The female anatomy is quite complex, with a few differences from that of men. Ladies are capable of bearing children and giving birth to living human beings. And his is because of the accommodative female reproductive system.
Women, despite their function of bearing children, have additional responsibilities that they must attend to on a monthly basis. And this is known as the menstrual cycle, in which the womb wall sheds if a woman does not conceive.
In comparison to where we were centuries ago, the female reproductive system was still an enigma that few understood. But that doesn’t mean women didn’t have menstruation back then! So, how did they go about dealing with this time of month?
Let’s find out by taking a quick trip down memory lane.
The evolution of female hygiene products
Pieces of cloths- 80s and back
Women used pieces of fabric to absorb menstrual fluids in the 1980s and before. After a while, they’d take them off, wash them, and reuse them. This was unsanitary because bacteria and other harmful pathogens could settle and breed, brewing a recipe for disaster, especially if the clothe was not properly cleaned or dried.
During the same time period, when women began to wear hoop skirts, they were all layered up, which meant their menses never reached the outermost clothe. As a result, they wore crotchless undies and bled on their layered clothing.
The Hoosier sanitary belt was later introduced. Women would tie the belt around their waists, and the belt would hold a washable pad that would catch the blood as they went about their daily lives.
The first sanitary napkin- 1896.
Then, in 1896, Johnson & Johnson developed the first disposable sanitary napkin. This was not well received, but companies such as Kotex and Sfa-Na-Kins joined the bandwagon to manufacture female menstrual pads.
The Sfa-Na-Kins types were created from sphagnum moss, a type of moss that can absorb 20 times its dry weight in fluids. It also has natural antibacterial properties, which helped to solve the problem of prevalent infections. The product was initially marketed as a surgical dressing.
In 1921, Kotex made a bigger breakthrough by using cellucotton wrapped in gauze.
Tampons- 1920s to 1930s
Tampons were not originally designed for menstruation; in fact, they predate the first sanitary napkin. They were used as first-aid products to stop the bleeding from deep wounds such as stab wounds and bullet wounds. Another application was to deliver medicine through the vagina.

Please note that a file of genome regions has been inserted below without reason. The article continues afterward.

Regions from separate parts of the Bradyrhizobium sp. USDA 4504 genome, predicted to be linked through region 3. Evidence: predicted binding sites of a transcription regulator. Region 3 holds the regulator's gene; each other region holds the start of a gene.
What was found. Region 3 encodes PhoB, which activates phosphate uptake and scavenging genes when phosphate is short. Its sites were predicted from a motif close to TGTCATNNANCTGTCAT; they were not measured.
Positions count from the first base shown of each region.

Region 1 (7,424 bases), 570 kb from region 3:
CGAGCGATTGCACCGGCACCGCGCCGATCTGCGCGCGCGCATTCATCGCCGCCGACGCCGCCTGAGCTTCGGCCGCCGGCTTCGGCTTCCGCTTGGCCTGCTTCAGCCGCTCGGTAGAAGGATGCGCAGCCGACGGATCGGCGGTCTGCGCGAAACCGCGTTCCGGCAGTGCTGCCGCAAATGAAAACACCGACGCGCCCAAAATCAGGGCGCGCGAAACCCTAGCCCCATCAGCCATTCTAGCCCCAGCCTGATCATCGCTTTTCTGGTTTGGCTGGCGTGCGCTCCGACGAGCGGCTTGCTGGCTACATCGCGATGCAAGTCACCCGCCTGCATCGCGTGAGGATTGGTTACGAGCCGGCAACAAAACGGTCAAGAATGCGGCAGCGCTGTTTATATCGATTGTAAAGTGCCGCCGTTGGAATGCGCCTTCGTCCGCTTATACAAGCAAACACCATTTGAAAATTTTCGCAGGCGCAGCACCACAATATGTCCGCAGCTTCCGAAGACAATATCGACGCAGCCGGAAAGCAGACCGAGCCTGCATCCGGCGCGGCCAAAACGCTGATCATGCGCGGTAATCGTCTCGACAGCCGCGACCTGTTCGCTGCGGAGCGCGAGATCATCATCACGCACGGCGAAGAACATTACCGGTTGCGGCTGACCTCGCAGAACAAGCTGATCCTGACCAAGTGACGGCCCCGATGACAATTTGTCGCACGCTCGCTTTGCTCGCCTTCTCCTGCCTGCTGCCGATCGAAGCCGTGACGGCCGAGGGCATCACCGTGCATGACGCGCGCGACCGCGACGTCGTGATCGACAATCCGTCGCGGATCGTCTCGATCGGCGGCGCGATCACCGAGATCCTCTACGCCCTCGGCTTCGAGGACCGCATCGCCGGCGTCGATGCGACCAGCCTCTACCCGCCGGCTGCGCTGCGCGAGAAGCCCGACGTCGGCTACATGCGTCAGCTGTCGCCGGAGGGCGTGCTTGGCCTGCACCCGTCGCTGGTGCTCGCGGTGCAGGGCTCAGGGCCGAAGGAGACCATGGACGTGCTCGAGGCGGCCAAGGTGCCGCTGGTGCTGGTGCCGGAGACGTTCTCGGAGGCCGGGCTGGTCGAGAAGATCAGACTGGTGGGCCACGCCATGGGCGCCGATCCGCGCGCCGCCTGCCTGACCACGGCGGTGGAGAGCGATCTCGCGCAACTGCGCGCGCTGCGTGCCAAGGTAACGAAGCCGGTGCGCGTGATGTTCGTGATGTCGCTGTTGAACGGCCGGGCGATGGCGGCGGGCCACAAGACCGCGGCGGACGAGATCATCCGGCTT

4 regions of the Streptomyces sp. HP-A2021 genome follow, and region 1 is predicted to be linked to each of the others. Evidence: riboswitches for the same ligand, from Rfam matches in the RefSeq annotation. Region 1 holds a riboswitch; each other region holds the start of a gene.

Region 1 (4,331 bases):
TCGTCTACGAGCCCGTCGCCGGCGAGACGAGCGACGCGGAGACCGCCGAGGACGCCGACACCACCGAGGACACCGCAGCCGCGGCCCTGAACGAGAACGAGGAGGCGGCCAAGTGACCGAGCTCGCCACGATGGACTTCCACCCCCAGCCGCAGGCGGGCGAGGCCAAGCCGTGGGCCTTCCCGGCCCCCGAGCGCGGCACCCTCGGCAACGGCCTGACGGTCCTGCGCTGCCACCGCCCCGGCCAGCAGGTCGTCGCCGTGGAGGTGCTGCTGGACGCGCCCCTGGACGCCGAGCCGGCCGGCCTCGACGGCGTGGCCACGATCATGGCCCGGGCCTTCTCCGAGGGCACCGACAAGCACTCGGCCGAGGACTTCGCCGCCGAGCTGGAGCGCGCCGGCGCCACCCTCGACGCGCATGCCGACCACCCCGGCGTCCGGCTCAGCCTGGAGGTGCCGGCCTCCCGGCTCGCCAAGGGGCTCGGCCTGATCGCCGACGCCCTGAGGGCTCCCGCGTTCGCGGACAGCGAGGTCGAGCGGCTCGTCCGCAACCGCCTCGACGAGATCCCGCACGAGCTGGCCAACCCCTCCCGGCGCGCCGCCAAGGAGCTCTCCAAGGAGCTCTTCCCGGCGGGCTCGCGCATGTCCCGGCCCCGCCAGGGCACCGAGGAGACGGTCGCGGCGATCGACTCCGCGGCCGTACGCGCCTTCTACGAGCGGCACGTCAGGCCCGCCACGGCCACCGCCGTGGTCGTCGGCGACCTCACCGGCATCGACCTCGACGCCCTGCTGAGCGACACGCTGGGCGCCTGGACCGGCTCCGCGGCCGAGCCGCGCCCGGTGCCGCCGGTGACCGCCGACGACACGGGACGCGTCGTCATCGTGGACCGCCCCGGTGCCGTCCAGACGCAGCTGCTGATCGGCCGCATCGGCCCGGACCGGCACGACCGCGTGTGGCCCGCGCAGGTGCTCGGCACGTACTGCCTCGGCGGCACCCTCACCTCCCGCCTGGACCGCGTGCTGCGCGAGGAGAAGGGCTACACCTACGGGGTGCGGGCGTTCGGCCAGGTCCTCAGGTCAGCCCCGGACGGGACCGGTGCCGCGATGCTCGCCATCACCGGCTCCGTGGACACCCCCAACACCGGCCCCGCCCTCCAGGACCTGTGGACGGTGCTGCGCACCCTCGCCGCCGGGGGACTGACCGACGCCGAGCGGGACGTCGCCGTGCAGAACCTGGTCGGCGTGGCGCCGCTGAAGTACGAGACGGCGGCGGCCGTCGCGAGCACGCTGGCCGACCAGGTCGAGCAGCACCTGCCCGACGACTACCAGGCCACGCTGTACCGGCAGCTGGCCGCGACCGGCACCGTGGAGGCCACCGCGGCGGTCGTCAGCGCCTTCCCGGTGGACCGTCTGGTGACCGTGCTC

However, patents for using it as a female menstrual product began to flood in during the late 1920s and early 1930s. In 1931, E.C. Haas was granted a patent for a certified female tampon. Tampax tampon was the name of a paper-tube applicator.
Women can now celebrate period panties after years of support, increased knowledge, and resources. The period panty has adopted the ancient feature of being reusable while remaining a safer alternative to tampons, which have raised concerns about introducing toxicity inside the body. Furthermore, period panties are more hygienic and natural to use.
Today, there are numerous product panties reviews aimed at educating women all over the world on how to use them, their benefits, and why every lady should have them. It is truly commendable that we have arrived at a point where we can confidently say that our women and girls can be comfortable with their menstrual cycles.
They are a commonplace item that has been improved to fit a use that every lady need to live comfortably and go about her business without worrying about leakages.
The female reproduction system is a marvel that many people want to learn more about, and menstruation is a big part of it. As can be seen, scientists and major health organizations have been on the front lines to ensure that people are more enlightened and knowledgeable about the subject. A woman on her period can now use menstrual products confidently and discreetly without the rest of the world knowing.
It’s empowering to know that you can be yourself and keep doing what you do best no matter what time of month it is. Isn’t that correct, ladies?